Shiseido MIRAI Technology Institute researcher wins Best Presentation Award from Japanese Society of Anti-Aging Medicine for his study, 'IL-34 Downregulation‒Associated M1/M2 Macrophage Imbalance Is Related to Inflammaging in Sun-Exposed Human Skin'

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June 23, 2022 (press release) –

Satoshi Horiba, researcher at Shiseido MIRAI Technology Institute, received the Best Presentation Award at the 22nd Annual Meeting of the Japanese Society of Anti-Aging Medicine(*1) held on June 17-19, 2022, for his presentation entitled “IL-34 Downregulation‒Associated M1/M2 Macrophage Imbalance Is Related to Inflammaging in Sun-Exposed Human Skin”. The award is presented to researchers for their particularly outstanding research presentations in a wide range of fields related to aging.
Shiseido has already elucidated the mechanism of age- and UV-induced skin aging from various angles. We will continue to pursue our research on skin aging by leveraging cutting-edge research techniques and findings in the medical and other fields.
*1 Initially established in 2001 by a group of physicians and medical and biological researchers. It aims to improve the quality of life (QOL) and extend healthy life expectancy by pursuing and implementing active intervention in anti-aging medicine that prevents the pathological process of aging. https://www.anti-aging.gr.jp/english/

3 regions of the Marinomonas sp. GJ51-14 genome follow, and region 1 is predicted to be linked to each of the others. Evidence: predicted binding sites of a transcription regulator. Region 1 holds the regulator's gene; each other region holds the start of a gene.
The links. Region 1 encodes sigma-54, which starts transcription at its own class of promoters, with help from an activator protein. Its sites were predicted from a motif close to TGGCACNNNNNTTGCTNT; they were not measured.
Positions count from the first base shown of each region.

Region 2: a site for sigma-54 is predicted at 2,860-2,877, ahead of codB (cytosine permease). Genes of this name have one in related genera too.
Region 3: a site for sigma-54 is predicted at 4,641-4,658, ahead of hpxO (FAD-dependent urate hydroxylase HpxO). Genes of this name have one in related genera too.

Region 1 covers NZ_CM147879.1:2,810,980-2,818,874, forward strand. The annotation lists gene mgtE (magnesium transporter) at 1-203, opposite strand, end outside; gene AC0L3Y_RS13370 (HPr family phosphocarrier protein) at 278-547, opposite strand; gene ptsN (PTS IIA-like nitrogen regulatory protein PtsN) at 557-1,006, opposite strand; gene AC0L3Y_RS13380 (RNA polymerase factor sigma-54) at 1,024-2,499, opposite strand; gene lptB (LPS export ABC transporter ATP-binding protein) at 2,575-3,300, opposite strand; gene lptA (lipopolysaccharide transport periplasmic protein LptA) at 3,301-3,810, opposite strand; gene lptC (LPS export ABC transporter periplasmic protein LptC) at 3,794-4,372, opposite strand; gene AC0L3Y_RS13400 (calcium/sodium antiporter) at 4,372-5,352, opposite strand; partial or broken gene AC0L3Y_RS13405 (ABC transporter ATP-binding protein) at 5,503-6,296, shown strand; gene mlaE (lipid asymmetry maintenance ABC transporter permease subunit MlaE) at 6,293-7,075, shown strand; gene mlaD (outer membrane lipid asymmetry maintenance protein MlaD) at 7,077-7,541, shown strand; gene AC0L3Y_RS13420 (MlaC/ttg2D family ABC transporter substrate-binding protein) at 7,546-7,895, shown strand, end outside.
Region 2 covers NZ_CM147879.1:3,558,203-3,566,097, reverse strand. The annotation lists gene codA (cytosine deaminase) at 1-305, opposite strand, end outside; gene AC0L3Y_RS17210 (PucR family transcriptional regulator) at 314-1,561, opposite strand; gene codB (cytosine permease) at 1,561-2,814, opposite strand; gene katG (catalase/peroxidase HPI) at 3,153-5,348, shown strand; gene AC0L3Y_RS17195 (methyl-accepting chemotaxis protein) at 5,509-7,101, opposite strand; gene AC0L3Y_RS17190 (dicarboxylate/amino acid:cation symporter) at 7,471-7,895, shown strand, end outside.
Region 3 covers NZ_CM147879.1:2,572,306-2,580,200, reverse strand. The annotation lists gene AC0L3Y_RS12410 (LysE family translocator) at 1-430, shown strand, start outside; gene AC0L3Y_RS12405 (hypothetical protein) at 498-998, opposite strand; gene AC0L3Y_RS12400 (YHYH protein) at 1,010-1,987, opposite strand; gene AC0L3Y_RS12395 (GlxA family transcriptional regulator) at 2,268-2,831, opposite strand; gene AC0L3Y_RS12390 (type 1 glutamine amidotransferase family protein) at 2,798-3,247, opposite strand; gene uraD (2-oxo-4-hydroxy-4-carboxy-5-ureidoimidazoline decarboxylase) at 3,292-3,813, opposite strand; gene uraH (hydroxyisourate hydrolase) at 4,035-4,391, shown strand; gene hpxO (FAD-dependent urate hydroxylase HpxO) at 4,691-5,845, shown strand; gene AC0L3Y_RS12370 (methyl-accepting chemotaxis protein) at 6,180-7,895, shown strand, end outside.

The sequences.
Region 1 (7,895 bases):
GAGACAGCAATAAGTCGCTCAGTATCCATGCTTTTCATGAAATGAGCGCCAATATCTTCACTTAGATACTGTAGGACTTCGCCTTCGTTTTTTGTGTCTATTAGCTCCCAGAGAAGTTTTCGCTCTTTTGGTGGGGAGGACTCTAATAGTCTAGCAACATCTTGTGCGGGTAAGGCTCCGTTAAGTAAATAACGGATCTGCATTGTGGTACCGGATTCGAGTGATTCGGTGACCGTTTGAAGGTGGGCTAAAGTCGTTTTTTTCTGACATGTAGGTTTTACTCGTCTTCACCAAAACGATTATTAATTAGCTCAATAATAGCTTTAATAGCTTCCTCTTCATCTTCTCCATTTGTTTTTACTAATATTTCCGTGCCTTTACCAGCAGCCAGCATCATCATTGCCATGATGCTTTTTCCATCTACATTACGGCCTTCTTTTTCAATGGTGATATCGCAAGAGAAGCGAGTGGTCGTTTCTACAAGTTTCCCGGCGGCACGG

Summary of awarded research presentation
■ IL-34 Downregulation‒Associated M1/M2 Macrophage Imbalance Is Related to Inflammaging in Sun-Exposed Human Skin
It is important to elucidate the mechanism of chronic inflammation in order to improve the quality of life (QOL) in an aging society. Particularly, “inflammaging”, in which chronic inflammation accelerates aging, has been shown to cause various diseases, and the elucidation of its mechanism is urgently required. Although it has long been suggested that chronic inflammation occurs in sun-exposed skin, resulting in developing wrinkles and sagging, its detailed mechanism has not been clarified. In this study, we became the first to reveal the possibility that an imbalance of macrophages, a type of immune cell, induces inflammaging in sun-exposed human skin, and that a decrease in IL-34(*2) produced in the epidermis may be involved in the mechanism of developing inflammaging.
*2 A protein secreted by cells and a type of interleukin involved in intercellular interactions. It was identified in 2008, and is known to be highly expressed in skin, especially as an important factor for the maintenance of Langerhans cells.

A decrease in IL-34 causes macrophage imbalance and accelerates skin aging.

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